The odds continue to be stacked against African reprsenetatives at the FIFA global showpiece with a view to ensuring that an African country never wins the most prestigious global event in the world. FIFA and the European Football Confederation (UEFA) want to ensure that there isn't a repeat of the 1996 Men's Olympic footbal tournament that saw Nigeria defeat global soccer giants (with star studded players) such as Brazil and Argentina on their way to winning the first Gold medal in soccer (football) ever by an African country or a country outside of Europe and South America. FIFA and the IOC went on to ensure the watering down of the Olympic Men's soccer tournament shortly after that Nigerian victory.

THE REALITY

The fact remains that the African (black) resurgence can't be stopped. That resurgence is not intended to ensure the destruction, eclipsing or eradication of anyone (unless they decide to get in the way of its actualization), but instead, the restoration of the basic construct of our humanity. The latter has been lost over the past generations, as avaricious greed, obtuse imorality, unbecoming debauchery and senseless over-indulgence have become the order of the day. What separates humanity from animals is basic and common-sense restraint, as necessitated by our core human make-up. There are consequences to our actions, both intended and unintended. Guns, climate change and politics are not the problem.

The problem lies with the human beings that pull the trigger, engage in actions that harm the environment or profess political views that seek to promote hate, division and a general sense of social anxiety. The first 'black" POTUS (Barack Obama) and the first African President of South Africa (Nelson Mandela) both brought a humanity to their respective positions during their tenures, that had been lacking from their predecessors. While both were invariably still bound by the ubiquitous realities of the positions they held, they nevertheless sought to bring a more humane reality to it and that was evident by the ressistance both had to face while in office.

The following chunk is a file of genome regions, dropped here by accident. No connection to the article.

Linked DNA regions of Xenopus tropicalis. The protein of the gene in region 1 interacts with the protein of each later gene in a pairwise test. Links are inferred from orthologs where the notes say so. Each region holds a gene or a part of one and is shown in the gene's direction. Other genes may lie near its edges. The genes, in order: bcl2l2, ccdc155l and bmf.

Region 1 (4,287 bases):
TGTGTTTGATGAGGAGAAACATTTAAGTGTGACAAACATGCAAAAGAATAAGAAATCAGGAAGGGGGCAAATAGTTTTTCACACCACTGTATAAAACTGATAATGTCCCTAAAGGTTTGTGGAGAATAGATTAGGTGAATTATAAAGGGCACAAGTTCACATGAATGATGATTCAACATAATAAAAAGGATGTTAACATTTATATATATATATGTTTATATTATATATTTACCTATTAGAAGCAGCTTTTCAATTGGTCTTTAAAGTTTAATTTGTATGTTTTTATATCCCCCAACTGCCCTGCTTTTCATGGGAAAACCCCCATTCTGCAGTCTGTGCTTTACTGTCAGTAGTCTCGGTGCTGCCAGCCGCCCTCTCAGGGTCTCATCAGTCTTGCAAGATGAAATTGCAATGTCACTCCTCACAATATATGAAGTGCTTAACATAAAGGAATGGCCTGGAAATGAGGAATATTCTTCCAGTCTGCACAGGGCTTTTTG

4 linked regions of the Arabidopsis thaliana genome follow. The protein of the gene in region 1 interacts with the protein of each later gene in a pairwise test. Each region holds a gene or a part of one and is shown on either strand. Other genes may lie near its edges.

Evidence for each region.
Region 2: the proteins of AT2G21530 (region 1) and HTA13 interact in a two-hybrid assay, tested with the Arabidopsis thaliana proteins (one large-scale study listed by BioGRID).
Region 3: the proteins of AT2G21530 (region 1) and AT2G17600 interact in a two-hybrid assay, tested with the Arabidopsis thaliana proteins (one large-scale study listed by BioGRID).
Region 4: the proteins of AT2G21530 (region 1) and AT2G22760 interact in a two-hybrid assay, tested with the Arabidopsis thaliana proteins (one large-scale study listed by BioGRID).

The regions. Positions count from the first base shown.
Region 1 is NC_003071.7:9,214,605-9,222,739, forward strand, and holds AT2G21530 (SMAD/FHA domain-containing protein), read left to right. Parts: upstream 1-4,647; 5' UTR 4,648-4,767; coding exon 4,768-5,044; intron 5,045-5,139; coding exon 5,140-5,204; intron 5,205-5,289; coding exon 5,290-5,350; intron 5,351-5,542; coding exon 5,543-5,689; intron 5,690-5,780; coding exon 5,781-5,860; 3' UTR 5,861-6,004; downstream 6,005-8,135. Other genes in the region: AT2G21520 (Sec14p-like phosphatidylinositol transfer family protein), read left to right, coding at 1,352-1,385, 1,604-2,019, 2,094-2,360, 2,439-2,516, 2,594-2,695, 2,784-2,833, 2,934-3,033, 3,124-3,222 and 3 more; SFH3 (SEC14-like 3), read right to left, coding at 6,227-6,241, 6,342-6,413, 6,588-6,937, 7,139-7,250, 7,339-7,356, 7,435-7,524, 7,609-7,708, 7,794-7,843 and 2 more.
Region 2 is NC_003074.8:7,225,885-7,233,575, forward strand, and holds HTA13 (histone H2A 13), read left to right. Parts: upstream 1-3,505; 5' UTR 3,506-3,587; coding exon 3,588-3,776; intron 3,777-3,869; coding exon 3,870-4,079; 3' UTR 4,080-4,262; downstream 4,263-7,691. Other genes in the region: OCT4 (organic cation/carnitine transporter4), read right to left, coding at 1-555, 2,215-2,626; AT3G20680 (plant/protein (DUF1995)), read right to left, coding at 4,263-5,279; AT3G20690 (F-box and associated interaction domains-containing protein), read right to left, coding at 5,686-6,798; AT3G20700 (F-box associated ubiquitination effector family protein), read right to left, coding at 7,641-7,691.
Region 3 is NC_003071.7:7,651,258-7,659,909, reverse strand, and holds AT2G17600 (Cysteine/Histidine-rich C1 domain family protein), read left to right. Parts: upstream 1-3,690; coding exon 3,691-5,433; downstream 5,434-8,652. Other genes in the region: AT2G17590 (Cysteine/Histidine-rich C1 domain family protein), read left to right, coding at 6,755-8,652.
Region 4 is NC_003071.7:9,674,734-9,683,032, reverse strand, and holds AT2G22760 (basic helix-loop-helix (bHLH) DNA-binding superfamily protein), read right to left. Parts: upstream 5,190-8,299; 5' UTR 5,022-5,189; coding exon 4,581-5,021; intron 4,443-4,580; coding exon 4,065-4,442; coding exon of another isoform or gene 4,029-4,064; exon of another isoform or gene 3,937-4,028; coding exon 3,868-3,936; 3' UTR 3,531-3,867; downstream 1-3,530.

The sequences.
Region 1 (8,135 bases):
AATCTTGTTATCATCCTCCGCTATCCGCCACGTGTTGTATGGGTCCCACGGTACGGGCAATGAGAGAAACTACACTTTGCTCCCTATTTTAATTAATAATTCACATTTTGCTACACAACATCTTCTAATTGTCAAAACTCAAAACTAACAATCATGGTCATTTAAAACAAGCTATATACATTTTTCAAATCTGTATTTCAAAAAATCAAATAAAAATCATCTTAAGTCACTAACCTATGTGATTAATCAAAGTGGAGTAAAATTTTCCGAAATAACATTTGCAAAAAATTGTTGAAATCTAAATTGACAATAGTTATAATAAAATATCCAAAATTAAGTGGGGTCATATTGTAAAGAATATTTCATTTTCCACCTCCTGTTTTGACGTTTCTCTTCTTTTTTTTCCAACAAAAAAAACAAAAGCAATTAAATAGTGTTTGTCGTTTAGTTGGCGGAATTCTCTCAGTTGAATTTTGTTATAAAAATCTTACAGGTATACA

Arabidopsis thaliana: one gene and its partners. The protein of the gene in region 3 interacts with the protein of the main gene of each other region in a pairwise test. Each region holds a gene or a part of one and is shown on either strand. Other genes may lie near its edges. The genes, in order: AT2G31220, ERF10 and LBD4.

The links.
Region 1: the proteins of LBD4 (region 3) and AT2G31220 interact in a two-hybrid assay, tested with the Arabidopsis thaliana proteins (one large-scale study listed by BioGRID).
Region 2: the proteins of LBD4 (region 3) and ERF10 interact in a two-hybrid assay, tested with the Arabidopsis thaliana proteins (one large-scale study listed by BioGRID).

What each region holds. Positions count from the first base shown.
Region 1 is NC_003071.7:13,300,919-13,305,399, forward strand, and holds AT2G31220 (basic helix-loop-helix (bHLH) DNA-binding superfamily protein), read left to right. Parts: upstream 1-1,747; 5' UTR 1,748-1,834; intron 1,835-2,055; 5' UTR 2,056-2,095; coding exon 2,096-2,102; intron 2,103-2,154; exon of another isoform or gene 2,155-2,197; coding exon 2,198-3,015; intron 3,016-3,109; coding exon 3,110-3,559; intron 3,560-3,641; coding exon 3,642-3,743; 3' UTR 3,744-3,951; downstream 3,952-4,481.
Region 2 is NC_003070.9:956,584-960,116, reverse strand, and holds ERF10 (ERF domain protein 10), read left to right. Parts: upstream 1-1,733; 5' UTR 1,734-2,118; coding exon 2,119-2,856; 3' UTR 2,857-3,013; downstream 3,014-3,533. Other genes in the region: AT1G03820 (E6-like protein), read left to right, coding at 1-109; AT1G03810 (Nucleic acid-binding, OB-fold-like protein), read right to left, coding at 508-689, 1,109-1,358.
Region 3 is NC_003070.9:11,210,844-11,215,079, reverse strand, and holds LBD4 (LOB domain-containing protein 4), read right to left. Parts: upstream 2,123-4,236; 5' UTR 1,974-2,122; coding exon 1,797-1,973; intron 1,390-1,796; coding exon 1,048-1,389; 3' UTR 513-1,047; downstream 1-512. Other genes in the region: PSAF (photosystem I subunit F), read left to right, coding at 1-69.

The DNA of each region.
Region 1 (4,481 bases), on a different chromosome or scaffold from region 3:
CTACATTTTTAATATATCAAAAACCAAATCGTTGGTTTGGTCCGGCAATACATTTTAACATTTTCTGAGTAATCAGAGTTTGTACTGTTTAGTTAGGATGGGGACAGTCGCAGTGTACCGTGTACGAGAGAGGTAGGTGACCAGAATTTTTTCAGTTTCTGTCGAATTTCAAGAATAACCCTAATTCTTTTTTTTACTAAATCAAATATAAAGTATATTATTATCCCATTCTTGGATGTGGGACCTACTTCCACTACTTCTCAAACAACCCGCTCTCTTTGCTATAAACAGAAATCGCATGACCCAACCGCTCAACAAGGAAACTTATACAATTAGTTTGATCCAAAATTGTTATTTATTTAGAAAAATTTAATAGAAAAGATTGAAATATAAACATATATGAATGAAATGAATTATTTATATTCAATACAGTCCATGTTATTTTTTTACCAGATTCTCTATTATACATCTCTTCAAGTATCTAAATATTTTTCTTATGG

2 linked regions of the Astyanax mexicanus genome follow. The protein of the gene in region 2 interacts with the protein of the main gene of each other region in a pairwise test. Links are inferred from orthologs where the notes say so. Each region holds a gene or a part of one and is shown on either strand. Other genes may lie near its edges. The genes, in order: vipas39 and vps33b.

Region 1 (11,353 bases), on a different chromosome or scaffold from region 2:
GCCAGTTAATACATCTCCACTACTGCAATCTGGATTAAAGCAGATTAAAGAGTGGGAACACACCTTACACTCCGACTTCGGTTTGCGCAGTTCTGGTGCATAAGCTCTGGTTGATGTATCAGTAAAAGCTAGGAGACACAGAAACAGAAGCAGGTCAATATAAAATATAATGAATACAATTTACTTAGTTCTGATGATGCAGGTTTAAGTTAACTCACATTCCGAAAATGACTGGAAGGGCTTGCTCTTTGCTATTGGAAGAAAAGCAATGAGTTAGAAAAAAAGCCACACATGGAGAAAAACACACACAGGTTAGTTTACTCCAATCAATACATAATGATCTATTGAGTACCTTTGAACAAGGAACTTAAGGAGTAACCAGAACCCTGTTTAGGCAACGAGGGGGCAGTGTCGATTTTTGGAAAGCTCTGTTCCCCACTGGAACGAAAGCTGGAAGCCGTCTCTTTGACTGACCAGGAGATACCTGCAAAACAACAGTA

In conclusion, while the future may seem bleak, one thing remains a constant; the potential and the opprotunity to rewrite the human destiny lies in the African resurgence. The West will not lead, as evidenced by European and American regression into the throes of bigotry and intolerance (with the ascent of the likes of Boris Johnson, Donald Trump and Italy's Matteo Salvini). Africa must and will lead as history has shown that continent and its people as the ever-enduring moral compass for the world.

© 2022 2CG MEDIA. Coker Confidential™

Wednesday

Ten Ways to Improve Your Interpersonal Skills

Editor's Pick

Don't discount the importance of interpersonal skills in the workplace. How you are perceived by your manager and coworkers plays a large role in things as minor as your day-to-day happiness at the office and as major as the future of your career.

No matter how hard you work or how many brilliant ideas you may have, if you can't connect with the people working around you, your professional life will suffer. The good news is that there are several concrete things you can do to improve your social skills and become closer to your colleagues, all of which will ultimately help you succeed in today's working world.

Here are 10 helpful tips for improving your interpersonal skills:

1. Smile. Few people want to be around someone who is always down in the dumps. Do your best to be friendly and upbeat with your coworkers. Maintain a positive, cheerful attitude about work and about life. Smile often. The positive energy you radiate will draw others to you.

2. Be appreciative. Find one positive thing about everyone you work with and let them hear it. Be generous with praise and kind words of encouragement. Say thanks when someone helps you. Make colleagues feel welcome when they call or stop by your office. If you let others know that they are appreciated, they'll want to give you their best.

3. Pay attention to others. Observe what's going on in other people's lives. Acknowledge their happy milestones and express concern and sympathy for difficult situations such as an illness or death. Make eye contact and address people by their first names. Ask others for their opinions.